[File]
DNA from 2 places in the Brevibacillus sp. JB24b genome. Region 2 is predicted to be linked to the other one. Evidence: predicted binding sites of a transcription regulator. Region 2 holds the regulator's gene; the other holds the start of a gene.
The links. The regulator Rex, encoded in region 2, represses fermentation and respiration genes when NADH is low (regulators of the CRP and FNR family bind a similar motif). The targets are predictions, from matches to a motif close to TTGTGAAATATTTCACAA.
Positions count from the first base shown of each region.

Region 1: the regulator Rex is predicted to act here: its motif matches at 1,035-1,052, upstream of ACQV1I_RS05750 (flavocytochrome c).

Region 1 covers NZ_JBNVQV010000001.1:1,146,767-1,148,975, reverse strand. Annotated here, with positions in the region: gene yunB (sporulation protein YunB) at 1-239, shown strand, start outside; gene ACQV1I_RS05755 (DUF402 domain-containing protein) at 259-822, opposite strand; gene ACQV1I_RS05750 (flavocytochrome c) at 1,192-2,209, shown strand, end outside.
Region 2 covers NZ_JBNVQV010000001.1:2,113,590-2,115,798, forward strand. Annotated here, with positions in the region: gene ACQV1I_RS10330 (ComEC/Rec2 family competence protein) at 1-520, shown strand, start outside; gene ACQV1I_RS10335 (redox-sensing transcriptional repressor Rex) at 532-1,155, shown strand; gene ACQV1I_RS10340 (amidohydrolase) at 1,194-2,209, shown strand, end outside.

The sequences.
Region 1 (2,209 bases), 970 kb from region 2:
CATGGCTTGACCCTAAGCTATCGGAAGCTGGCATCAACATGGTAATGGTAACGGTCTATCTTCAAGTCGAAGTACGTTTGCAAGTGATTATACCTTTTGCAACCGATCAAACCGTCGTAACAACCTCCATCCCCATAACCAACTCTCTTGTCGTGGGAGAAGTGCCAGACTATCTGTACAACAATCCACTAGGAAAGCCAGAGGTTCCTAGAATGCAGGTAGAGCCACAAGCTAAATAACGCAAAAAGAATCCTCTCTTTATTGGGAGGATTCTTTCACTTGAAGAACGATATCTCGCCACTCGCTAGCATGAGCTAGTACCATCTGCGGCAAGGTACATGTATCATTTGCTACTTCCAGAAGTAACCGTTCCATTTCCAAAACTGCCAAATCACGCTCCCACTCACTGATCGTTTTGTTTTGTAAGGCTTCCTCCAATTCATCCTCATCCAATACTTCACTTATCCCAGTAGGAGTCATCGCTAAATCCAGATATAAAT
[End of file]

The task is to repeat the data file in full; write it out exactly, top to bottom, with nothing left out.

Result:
DNA from 2 places in the Brevibacillus sp. JB24b genome. Region 2 is predicted to be linked to the other one. Evidence: predicted binding sites of a transcription regulator. Region 2 holds the regulator's gene; the other holds the start of a gene.
The links. The regulator Rex, encoded in region 2, represses fermentation and respiration genes when NADH is low (regulators of the CRP and FNR family bind a similar motif). The targets are predictions, from matches to a motif close to TTGTGAAATATTTCACAA.
Positions count from the first base shown of each region.

Region 1: the regulator Rex is predicted to act here: its motif matches at 1,035-1,052, upstream of ACQV1I_RS05750 (flavocytochrome c).

Region 1 covers NZ_JBNVQV010000001.1:1,146,767-1,148,975, reverse strand. Annotated here, with positions in the region: gene yunB (sporulation protein YunB) at 1-239, shown strand, start outside; gene ACQV1I_RS05755 (DUF402 domain-containing protein) at 259-822, opposite strand; gene ACQV1I_RS05750 (flavocytochrome c) at 1,192-2,209, shown strand, end outside.
Region 2 covers NZ_JBNVQV010000001.1:2,113,590-2,115,798, forward strand. Annotated here, with positions in the region: gene ACQV1I_RS10330 (ComEC/Rec2 family competence protein) at 1-520, shown strand, start outside; gene ACQV1I_RS10335 (redox-sensing transcriptional repressor Rex) at 532-1,155, shown strand; gene ACQV1I_RS10340 (amidohydrolase) at 1,194-2,209, shown strand, end outside.

The sequences.
Region 1 (2,209 bases), 970 kb from region 2:
CATGGCTTGACCCTAAGCTATCGGAAGCTGGCATCAACATGGTAATGGTAACGGTCTATCTTCAAGTCGAAGTACGTTTGCAAGTGATTATACCTTTTGCAACCGATCAAACCGTCGTAACAACCTCCATCCCCATAACCAACTCTCTTGTCGTGGGAGAAGTGCCAGACTATCTGTACAACAATCCACTAGGAAAGCCAGAGGTTCCTAGAATGCAGGTAGAGCCACAAGCTAAATAACGCAAAAAGAATCCTCTCTTTATTGGGAGGATTCTTTCACTTGAAGAACGATATCTCGCCACTCGCTAGCATGAGCTAGTACCATCTGCGGCAAGGTACATGTATCATTTGCTACTTCCAGAAGTAACCGTTCCATTTCCAAAACTGCCAAATCACGCTCCCACTCACTGATCGTTTTGTTTTGTAAGGCTTCCTCCAATTCATCCTCATCCAATACTTCACTTATCCCAGTAGGAGTCATCGCTAAATCCAGATATAAAT